# Phunky Physics Writing Across the School

### Our inquiry focus is centered around Phunky Physics. Students were provided with authentic contexts and  opportunities to explore everyday examples of physical phenomena, such as movement, forces, electricity and magnetism, light, sound, waves, and heat.

Our junior school, Rooms 13 and 14, students have been challenging their design and construction skills building paper planes and making parachutes.

First, the students were learning to sequence paper plane instructions in the correct order.

Next they learnt to design a scientific investigation. They had to:

• Write a question to test.

• Write a prediction - what we think will happen

• Write an observation - what we see

• Write an evaluation - what we found out.

Here are some examples of the thinking involved in scientific investigation from the students in Room 14.

Question: How well does my paper plane fly.

Prediction: Alyssa created a scale from 1-10 “Boo” if it did not not fly far and “Yay” if it went a long way.  She circled the 1 indicating she thought her paper plane would not fly well.

Observation: Mine went down and then up. Then it did a “loopty loop” but it didn’t go far. It went all the way down to the little grey seat.

Evaluation: The students compared how two paper plane designs flew. Plane 2 flys better because it has longer wings and a different body shape than Plane 1. (Alyssa)

Plane 2 flies better because it is pointy, flat and gets more air. It glides way better than Plane 1. (Grayson)

I think the paper plane will fly outside because there is so, so much wind. It doesn’t fly inside because there is no wind inside. (Gnapika)

My prediction is the paper plane will fly faster inside because it depends which way the wind is going. My paper plane flew neatly inside. My paper plane did a loop outside. (Sadie)

Room 3 students have been learning about magnetism. They learnt to use topic related vocabulary in their writing. After watching the video, creating a class brainstorm of magnetic words and experimenting with a class magnet table the students were ready to explain what they had discovered. Mrs Spargue asked them to write about their class magnet set/table.  Some of the questions that were posed included what have you been able to do? What you have noticed about magnetic forces?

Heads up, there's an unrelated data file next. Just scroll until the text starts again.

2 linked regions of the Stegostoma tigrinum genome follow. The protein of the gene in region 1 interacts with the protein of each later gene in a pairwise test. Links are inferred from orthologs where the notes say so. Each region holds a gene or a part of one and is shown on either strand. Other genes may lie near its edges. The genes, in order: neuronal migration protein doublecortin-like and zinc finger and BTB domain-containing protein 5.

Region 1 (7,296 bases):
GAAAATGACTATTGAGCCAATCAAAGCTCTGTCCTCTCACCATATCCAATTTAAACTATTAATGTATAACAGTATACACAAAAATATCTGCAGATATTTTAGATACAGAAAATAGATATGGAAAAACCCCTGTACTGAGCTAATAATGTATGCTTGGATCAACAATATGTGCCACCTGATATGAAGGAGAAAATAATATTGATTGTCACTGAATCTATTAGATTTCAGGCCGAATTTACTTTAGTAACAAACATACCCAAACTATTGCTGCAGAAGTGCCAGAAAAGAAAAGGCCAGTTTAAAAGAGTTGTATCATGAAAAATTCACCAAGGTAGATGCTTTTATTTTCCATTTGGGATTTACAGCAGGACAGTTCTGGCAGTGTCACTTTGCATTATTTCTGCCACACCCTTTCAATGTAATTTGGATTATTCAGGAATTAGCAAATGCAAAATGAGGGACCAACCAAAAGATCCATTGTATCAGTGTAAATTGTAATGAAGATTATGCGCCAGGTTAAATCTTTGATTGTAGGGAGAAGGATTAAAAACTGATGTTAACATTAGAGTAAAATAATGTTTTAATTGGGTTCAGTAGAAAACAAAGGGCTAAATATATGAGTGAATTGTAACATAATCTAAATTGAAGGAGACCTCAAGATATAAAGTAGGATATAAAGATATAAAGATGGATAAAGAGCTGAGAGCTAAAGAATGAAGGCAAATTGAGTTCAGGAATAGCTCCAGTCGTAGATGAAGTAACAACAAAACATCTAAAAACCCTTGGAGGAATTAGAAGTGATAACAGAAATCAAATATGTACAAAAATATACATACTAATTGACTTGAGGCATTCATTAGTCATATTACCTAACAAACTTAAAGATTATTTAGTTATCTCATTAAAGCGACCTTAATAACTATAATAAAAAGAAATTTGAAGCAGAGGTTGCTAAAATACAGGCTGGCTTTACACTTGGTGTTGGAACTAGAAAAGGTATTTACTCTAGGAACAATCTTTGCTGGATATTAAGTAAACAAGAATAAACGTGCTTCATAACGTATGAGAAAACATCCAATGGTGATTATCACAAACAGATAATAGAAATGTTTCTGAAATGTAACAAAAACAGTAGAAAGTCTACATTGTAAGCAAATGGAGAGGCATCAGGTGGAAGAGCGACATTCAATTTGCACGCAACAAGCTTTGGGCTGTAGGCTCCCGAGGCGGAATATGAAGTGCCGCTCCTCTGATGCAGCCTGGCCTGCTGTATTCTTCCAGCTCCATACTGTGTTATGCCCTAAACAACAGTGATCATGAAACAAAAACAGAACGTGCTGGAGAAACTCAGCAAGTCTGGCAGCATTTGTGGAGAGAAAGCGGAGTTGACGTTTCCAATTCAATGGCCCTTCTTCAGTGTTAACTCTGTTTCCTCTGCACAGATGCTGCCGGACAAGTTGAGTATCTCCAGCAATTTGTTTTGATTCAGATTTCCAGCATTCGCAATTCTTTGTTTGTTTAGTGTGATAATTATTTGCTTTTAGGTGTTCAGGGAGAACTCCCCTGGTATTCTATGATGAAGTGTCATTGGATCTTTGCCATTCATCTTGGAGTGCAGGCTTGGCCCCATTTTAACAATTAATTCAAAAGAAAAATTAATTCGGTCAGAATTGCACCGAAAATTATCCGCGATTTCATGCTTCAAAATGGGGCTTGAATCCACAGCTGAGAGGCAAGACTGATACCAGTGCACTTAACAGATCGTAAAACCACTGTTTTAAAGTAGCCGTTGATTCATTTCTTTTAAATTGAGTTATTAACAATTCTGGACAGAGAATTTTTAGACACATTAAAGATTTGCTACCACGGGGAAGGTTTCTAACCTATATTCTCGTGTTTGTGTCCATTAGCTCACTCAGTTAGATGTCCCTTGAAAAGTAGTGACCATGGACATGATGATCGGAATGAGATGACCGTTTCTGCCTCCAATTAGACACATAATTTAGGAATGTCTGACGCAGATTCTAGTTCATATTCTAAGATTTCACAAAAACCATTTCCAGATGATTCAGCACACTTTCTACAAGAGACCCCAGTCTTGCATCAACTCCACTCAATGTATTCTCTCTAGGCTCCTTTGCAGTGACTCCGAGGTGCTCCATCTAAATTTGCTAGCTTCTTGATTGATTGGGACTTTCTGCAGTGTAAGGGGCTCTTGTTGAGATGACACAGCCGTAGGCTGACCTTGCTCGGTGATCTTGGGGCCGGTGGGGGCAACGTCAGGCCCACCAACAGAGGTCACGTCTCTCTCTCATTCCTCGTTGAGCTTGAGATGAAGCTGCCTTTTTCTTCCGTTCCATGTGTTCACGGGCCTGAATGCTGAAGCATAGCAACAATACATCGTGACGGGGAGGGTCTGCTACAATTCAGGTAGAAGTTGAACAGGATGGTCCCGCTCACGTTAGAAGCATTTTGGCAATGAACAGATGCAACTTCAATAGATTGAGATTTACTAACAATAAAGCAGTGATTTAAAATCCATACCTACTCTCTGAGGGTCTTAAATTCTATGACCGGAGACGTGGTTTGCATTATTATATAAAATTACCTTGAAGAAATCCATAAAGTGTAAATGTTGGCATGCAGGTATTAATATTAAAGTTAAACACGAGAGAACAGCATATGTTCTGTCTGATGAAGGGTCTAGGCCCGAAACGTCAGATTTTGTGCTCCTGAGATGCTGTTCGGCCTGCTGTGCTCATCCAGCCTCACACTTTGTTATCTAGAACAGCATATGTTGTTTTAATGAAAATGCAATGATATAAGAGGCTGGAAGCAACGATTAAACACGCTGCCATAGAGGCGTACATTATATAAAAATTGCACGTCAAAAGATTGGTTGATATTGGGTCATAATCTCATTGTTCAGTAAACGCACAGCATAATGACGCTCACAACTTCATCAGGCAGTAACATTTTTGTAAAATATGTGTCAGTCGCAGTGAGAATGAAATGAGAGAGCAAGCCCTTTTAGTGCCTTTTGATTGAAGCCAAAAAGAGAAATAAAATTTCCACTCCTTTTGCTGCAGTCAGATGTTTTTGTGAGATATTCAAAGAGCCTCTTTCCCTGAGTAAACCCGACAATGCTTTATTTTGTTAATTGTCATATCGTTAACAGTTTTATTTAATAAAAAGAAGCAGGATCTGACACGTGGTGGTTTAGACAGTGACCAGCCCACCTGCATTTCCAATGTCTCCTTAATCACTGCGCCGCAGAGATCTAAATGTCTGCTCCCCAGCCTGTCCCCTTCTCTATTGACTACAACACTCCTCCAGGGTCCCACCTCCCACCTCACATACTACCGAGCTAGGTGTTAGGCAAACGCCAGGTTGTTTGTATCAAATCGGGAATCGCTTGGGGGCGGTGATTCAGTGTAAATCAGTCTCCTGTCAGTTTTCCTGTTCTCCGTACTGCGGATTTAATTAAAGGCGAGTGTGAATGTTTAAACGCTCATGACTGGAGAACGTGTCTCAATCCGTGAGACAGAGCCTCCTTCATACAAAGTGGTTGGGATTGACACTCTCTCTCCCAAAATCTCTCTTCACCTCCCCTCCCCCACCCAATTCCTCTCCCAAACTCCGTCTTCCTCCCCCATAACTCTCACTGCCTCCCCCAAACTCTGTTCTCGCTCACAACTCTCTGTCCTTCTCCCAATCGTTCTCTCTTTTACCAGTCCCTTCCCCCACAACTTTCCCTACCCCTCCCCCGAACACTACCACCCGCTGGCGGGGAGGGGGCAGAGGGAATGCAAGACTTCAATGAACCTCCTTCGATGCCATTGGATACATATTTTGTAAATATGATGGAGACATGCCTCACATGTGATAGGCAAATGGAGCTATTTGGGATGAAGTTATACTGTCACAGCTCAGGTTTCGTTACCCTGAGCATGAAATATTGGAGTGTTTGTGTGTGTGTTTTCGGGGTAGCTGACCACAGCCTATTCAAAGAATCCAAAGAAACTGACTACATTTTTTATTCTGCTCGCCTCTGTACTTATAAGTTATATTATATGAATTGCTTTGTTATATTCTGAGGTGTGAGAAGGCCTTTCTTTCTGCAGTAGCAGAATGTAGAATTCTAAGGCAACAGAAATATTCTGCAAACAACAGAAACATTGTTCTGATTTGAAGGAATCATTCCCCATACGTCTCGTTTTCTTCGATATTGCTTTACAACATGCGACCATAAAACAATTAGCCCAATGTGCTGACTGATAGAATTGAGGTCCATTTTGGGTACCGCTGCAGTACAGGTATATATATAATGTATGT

Include some of the topic words in your writing. These included words such as:

• Magnet
• Magnetism
• Repel
• Force
• Push and pull
• Invisible
• North pole and south pole
• Attract
• Magnet field
• Magnetic objects
• Iron nickel cobalt
• Earth

The following sentence starters were provided to help scaffold or structure the students writing:

• Magnets are …
• Magnets have …
• The human eye …
• Somethings are attracted ...
• The earth …
• I found out ...
• I would like to try …
• When I had a turn at the magnet table …

Magnets are attracted to metal and those metals are iron, nickel and cobalt. One metal that is not magnetic is stainless steel. The human eye can’t see the magnet force. The earth is a magnet too. The core of the earth is iron and nickel. Some things that are attracted to magnets have a south pole and a north pole. (Travis)

I found out that magnets are attracted to metals. The human eye can not see the magnetic field because it is invisible to them. If you have a magnet there will be “n north” on a side and “s south” on the other side. If you get a compass it can move the magnet. Some magnets can connect to metal but not all magnets because some are not attracted. If you get a magnet with hands on the sides you can put it in water and it will make the compass move. (Amber)

Magnets are items that repel. If you did north to north on the magnets it will push away. If you did north to south it will force together. If you put a magnet in the water it will point South and it is very impressive because it tells the right way. The human eye can not see the field of the magnetic pull and push. The things that are attracted to magnets are metal, iron, nickel and even cobalt. Things that are not attracted to magnets are a chair, blankets and teddy’s. I would like to try throwing a magnet on my wall because I have magnetic walls. (Bianca)